If you thought that explosive demolition was biggest and best in the US, think again. The Chinese recently popped 16 at the same time and while one was left standing, it makes for some spectacular footage.
The charges are set, the media has gathered, a lucky member of the public has their finger poised over the button and….d’oh.
Is it me or does the mixture of demolition and camcorders always have an unpleasant ending?
Welsh demolition contractor the Cuddy Group has been awarded the prestigious ISO 14001 national quality assurance standard, which recognises its effectiveness in addressing green issues and waste reduction.
The certification sends out a message to all prospective clients and partners that in working with Cuddy they are aligning themselves to an organisation with a strong environmental conscience.
Director Christian Jones said: “We pride ourselves on our environmental policy and management systems and we work hard to constantly review our position and push for maximum sustainability.
“Receiving official recognition and certification is a real boost to our efforts. Having previously been awarded the ISO 19001 quality standard and the OHSAS 18001 standard for health and safety, I believe we are now the only demolition contractor in the UK to have all three accreditations from NQA.”
News of the accreditation comes as Cuddy celebrates a 9.8% profit increase in the latest financial year, having maintained one of the highest turnovers in the industry despite the current economic climate, a £2m investment in new plant and equipment and expansion of its civil engineering division.
Cuddy’s work looking after the environment has included introducing a range of sustainably sourced wooden hoardings across all sites, testing site hoardings made from recycled electrical goods, researching opportunities to re-use double glazing abroad, and converting its fleet of 95 vans to bio fuel.
In addition, its demolition teams crush and recycle a minimum of 95% of all materials from demolition contracts, despite many projects generating up to 20,000 tonnes of rubble.
Jones said: “Caring about the environment also means considering the needs of other businesses, residents and general members of the public in areas where we are working, so we pay close attention to keeping noise and dust disturbance low and minimising pedestrian and traffic disruption.
“A prime example of this is a recent project to demolish a 1960’s industrial development at The Moor, Sheffield, in which we completely rewrote our demolition schedule to accommodate an unscheduled archaeological dig. The client was delighted and we still managed to complete the project on time and to budget.
“We like to think of ourselves as a pioneering organisation. Certifications like ISO 14001 confirm to us that we are on the right path.”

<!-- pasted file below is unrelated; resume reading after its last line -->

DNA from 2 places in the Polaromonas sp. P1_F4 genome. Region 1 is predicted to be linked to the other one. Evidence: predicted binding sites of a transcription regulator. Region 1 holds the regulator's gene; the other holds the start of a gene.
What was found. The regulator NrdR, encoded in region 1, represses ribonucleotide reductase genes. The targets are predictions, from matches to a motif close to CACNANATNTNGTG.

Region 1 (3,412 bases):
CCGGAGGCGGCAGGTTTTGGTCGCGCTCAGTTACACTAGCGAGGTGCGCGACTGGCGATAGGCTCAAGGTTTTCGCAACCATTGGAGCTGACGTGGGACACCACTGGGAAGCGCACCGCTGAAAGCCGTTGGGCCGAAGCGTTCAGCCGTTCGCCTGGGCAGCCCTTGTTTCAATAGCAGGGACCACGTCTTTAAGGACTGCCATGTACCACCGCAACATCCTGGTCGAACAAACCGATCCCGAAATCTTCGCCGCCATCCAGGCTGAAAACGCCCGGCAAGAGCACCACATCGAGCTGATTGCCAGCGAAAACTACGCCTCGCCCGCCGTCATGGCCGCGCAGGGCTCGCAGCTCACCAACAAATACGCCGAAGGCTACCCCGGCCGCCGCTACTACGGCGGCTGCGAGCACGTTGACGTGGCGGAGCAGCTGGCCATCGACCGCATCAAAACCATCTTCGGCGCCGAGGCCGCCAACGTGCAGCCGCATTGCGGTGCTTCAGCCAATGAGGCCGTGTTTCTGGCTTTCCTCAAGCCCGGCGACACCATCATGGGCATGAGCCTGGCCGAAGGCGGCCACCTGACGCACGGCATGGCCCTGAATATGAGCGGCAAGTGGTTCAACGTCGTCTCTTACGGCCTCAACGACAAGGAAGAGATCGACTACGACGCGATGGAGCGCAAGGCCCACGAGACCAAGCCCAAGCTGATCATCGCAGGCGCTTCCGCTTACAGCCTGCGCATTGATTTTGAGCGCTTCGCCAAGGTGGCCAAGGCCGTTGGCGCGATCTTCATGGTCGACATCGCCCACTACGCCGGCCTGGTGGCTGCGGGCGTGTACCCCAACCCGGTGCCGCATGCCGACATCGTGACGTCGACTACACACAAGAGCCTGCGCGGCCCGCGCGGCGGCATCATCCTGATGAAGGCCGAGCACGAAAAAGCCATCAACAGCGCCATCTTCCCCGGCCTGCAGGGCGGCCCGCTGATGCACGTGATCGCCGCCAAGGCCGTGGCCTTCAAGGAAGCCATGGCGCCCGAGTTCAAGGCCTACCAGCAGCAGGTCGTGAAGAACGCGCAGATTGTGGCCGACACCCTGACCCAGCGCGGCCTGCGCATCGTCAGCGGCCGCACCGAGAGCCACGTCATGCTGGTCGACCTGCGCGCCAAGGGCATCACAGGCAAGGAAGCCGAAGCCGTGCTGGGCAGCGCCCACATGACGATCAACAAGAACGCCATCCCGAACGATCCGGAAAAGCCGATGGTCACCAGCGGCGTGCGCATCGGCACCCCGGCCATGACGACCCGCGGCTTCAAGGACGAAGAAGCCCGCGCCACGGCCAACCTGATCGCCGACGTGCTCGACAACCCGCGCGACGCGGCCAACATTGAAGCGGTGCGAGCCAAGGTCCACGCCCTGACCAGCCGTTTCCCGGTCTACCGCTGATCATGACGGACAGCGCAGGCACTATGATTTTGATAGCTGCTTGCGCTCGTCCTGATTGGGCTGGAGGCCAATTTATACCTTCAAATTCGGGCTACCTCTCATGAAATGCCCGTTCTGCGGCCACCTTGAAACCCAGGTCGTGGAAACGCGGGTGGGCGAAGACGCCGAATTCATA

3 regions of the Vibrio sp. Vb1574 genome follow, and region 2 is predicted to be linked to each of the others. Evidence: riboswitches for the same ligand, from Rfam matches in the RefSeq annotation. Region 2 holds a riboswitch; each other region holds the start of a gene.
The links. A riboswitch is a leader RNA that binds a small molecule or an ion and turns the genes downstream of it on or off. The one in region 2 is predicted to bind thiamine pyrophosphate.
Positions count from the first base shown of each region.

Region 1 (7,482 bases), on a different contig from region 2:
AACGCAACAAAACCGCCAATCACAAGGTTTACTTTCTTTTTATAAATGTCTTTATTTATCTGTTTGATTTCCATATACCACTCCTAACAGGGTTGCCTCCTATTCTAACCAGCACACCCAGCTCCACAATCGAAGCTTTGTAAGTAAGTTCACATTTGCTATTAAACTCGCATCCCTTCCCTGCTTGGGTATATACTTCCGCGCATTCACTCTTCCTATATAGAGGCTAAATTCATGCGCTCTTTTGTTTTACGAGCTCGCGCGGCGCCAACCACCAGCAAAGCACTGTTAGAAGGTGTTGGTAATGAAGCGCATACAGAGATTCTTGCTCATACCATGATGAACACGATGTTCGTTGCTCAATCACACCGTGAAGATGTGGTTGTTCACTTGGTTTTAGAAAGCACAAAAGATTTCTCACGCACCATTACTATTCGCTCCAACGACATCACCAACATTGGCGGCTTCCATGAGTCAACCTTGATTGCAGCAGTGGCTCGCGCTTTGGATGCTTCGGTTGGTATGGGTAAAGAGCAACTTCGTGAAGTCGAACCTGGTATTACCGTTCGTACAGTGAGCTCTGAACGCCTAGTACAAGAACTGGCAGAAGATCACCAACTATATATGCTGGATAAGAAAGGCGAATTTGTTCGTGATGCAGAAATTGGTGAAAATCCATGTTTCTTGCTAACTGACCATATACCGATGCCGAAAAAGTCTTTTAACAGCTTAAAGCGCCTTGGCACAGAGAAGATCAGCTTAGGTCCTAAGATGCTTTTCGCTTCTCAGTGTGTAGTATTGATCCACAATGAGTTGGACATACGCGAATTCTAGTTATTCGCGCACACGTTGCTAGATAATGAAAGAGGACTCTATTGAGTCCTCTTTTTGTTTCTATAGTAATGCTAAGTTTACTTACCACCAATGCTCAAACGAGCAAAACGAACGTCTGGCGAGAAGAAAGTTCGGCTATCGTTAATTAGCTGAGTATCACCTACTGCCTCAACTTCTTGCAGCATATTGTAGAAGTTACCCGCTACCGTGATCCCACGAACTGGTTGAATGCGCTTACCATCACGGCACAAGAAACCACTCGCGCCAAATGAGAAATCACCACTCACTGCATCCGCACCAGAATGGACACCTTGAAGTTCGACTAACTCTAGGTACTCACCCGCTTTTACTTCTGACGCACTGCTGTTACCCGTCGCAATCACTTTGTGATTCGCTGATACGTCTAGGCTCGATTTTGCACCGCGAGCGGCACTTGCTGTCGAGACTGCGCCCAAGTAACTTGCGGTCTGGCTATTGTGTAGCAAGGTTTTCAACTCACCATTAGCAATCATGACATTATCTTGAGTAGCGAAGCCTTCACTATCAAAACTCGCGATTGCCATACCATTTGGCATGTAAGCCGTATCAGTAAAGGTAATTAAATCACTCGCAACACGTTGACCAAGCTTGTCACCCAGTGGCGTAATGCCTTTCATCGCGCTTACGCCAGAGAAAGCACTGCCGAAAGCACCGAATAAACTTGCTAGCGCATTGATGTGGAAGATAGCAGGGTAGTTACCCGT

LegalView.com recently reported the use of an unapproved method of asbestos removal by the city of St. Louis potentially exposing thousands of residents to asbestos fibres during the demolition of buildings.
Full story can be read here.
Demolition contractor, Clifford Devlin, has been awarded ISO 14001 registration following an assessment by the British Standards Institute (BSI) in September 2008.
Commenting on the announcement Clifford Devlin’s Safety, Health and Environmental Manager, Paul Clarke-Scholes said: “We specialise in inner-city projects so have always been very conscious of the need to minimise the impact our activities have on the immediate and wider environment. We are delighted to have received formal recognition that the systems and processes we use to manage our environmental performance conform to current best practice.”
The London-based company used the Fast Track 14 (FT-14) scheme to prepare an ISO compliant environmental management system in just six months. The participative scheme, which shares peer-group experiences, involved a dozen other members of Laing O’Rourke’s supply chain.
Clifford Devlin demonstrates its commitment to the concept of sustainability through waste and resource management, pollution control and environmental planning. The company specialises in inner-city projects in which proximity to sensitive receptors such as live buildings and pedestrians place greater environmental demands. As a consequence the company routinely prepares Environmental Plans which document the processes and procedures for managing waste material as well as the emission of noise, dust and vibration. The company regularly recycles 95% of the waste generated from its demolition projects.
ISO 14001 is being driven through construction supply chains as the concept of sustainability is forced up the business agenda. Launched in 1996 and republished in 2004, ISO 14001 publishes the requirements for an environmental management system (EMS), which is a tool for helping organisations to implement good environmental practice and continuous improvement of their environmental performance. There are over 130,000 registered organisations worldwide.
Clifford Devlin also holds certificates for ISO 9001:2000 (Quality) and OHSAS 18001 (Occupational Health & Safety).
Another feature of Plymouth’s skyline is to vanish with the dismantling of the colossal Devonport crane this weekend. The crane, which has towered over Devonport Dockyard for 25 years is being taken down today and tomorrow in one of the biggest engineering operations the city has ever seen.
Read the full story here.
Not sure where this video was shot but it’s pretty good quality. Not sure about the bendy-boom high reach mind:
Archaic, noisy, dusty and old-fashioned…but still remarkably efficient.
Over the years, I have seen buildings, bridges and even ships demolished but this is the first time I have ever seen an aircraft (and a large one at that) demolished.